Data hacking in the cryptocurrency sphere is nothing new. It’s been happening since 2009 when Satoshi Nakamoto released Bitcoin to the world.
Anyone familiar with the crypto space will know about the Mt. Gox hack of 2014 when it lost a whopping $473 million of their customers’ bitcoins.
‘It’s like robbing a bank, except you can do it from a thousand miles away, from the comfort of your home, and the money you get is virtually untraceable and you can disguise it by laundering it through multiple wallets in a matter of minutes.’
— Robert Long, an attorney at GreenbergTraurig and former federal prosecutor
This summer, hackers got away with over $30 million from Bithumb. In January, a breach of the Japanese exchange Coincheck lost the platform over $500 million.
Ouch. (That’s why I stopped mining in 2016).
And I could name more.
But I don’t want to scare you with my bucketful of FUD (fear, uncertainty, doubt).
Just like fiat currency, though, we can’t deny cryptocurrency is not immune to cybersecurity issues, and as it becomes more popular, the problems will only rise.
So, it’s no surprise that the United States Security Agency (NSA) wants to develop a quantum-resistant cryptocurrency that will secure its interests and the interests of its clients.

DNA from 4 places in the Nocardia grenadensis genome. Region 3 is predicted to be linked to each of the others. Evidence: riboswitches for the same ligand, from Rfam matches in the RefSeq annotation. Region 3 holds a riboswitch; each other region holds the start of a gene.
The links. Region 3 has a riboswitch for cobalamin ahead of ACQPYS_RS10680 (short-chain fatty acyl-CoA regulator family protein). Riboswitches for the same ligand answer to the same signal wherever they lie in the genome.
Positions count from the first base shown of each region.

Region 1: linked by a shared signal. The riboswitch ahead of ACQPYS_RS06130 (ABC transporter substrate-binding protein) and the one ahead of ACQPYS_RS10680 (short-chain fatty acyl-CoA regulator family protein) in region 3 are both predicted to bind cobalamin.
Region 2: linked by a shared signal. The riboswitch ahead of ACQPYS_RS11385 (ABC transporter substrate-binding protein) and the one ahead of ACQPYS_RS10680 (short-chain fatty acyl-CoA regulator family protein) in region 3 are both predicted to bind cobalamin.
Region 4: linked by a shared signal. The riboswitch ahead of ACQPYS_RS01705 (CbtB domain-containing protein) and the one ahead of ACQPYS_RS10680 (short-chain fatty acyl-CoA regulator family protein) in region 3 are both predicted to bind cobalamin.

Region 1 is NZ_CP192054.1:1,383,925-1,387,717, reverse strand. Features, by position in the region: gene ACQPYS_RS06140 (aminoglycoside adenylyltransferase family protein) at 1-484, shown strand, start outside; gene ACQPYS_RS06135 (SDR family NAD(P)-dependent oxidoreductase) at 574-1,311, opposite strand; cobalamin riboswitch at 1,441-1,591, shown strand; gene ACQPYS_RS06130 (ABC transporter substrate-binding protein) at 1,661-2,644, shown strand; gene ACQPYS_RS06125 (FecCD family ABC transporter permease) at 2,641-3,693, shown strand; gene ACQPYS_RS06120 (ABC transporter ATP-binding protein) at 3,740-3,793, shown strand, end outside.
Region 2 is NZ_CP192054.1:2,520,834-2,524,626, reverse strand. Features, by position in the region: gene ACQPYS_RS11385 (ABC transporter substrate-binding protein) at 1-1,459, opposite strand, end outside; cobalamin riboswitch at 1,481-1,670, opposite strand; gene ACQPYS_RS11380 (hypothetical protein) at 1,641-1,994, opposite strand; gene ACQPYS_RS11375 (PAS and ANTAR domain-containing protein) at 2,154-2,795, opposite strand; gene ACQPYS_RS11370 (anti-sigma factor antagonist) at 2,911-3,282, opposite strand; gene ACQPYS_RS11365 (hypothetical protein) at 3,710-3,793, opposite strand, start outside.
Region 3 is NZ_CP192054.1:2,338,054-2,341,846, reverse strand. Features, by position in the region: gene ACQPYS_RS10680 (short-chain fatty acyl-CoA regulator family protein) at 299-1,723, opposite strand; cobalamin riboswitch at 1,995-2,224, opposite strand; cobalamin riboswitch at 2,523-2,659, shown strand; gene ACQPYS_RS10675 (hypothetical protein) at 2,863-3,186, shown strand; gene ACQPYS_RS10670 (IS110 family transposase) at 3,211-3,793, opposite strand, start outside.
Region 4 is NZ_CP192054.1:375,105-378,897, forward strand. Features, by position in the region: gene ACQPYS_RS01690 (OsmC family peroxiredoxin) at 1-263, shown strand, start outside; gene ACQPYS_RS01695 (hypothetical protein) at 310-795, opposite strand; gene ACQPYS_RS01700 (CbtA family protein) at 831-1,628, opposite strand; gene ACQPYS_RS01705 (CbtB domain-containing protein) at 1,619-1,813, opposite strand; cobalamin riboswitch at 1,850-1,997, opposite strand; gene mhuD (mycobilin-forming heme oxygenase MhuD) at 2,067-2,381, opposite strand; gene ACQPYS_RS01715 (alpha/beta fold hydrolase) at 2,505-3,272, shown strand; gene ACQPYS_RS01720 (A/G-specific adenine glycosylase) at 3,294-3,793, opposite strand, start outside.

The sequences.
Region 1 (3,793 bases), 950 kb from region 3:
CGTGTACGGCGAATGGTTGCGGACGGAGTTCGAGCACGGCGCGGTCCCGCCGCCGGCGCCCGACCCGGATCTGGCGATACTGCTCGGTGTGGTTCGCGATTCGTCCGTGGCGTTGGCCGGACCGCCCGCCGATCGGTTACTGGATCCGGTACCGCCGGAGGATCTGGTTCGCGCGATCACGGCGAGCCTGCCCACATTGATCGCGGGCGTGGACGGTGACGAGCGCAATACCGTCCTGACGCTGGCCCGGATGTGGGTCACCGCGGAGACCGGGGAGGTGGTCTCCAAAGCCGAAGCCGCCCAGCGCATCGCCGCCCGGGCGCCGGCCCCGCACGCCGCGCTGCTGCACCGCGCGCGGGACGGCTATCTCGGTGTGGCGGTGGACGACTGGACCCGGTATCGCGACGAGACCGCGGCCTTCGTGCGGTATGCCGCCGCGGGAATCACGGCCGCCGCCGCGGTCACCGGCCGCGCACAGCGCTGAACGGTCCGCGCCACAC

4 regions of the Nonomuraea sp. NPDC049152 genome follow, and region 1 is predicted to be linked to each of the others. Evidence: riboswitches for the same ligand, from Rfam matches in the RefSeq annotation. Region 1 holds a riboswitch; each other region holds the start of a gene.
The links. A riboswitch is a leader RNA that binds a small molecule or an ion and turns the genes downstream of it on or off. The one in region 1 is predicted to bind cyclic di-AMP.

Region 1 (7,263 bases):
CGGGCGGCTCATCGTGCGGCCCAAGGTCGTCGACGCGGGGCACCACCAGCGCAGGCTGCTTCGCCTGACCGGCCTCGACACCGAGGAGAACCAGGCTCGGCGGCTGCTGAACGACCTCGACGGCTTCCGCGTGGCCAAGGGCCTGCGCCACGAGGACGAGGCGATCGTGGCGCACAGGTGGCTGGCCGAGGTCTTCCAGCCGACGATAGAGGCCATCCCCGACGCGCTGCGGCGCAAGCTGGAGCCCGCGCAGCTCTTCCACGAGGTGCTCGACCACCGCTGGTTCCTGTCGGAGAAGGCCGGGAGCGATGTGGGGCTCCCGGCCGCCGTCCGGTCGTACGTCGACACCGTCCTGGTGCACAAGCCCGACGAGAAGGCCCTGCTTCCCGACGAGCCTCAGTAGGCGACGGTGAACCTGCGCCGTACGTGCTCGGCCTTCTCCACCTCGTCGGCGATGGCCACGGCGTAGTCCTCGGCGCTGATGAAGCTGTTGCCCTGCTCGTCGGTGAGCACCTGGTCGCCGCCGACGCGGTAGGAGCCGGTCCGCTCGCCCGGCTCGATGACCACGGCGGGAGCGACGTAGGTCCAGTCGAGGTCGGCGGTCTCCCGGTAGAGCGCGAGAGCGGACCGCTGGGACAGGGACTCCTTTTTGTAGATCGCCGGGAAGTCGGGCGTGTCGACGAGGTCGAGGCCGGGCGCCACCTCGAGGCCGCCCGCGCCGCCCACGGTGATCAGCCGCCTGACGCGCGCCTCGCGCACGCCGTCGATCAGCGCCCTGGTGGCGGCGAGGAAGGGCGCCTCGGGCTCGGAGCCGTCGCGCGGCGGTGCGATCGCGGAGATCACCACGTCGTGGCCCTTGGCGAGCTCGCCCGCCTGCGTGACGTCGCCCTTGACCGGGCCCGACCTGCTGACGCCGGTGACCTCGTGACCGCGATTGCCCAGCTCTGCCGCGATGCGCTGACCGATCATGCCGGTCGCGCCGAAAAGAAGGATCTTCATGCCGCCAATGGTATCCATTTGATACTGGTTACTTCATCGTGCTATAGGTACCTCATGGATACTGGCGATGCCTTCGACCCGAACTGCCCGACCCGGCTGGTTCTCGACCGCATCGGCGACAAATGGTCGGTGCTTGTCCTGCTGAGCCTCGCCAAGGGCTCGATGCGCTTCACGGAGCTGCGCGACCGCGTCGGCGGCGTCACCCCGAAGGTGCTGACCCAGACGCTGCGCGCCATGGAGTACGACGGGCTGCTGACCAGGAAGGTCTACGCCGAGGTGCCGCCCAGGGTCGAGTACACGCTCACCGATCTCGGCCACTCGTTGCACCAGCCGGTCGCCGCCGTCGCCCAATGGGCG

Unlike Mark Zuckerberg and his Libra currency which plans world domination, the NSA’s intentions are much more amiable, thank God.
According to Bloomberg Technology reporter William Turton, who published a tweet about a report from Anne Neuberger, Director of NSA’s new Cybersecurity Directorate, the agency plans to:
‘[…] propose hardware and software standards again. Also notes agency is working to build quantum-resistant crypto.’
The agency is mindful of the threat that the current geopolitical situation can bring about in regard to the financial world, from the potent threat of North Korea to China’s move to take over the United States as the number one economic power in the world.
And lest we forget Russia: Putin is reeling from what it sees as his country’s loss of power and respect from the West. A cyber attack would be fitting of him under the circumstances. Another concern is next year will be the presidential elections. In 2016 Russia was accused of interfering in the elections, claims the Russians vehemently deny. Besides, the agency doesn’t want a repeat of the Cambridge Analytica scandal, whose aftermath is still being felt today.
‘It’s surprising just how easy it is without any tech skill to commit cybercrimes like ransomware. It’s not always these large nefarious groups, it’s in anybody’s hands.’
— Carbon Black Security strategist Rick McElroy
Moreover, the potential powderkeg that is the Iran tanker attacks could migrate to cyberspace.
The agency claims it comes under some 4,000 ransomware attacks daily. Quantum-resistant cryptocurrency could potentially do away with all these in one fell swoop.
Whether or not Neuberger’s promises will come to fruition, it is a gesture that quantum technology — and its implications — is something that the U.S government seriously considers a technology that is both disruptive and game-changing. They realize a paradigm shift, of epic proportions, is moving the technological tectonic plates.
And they want to be ready for when the epicentre rumbles.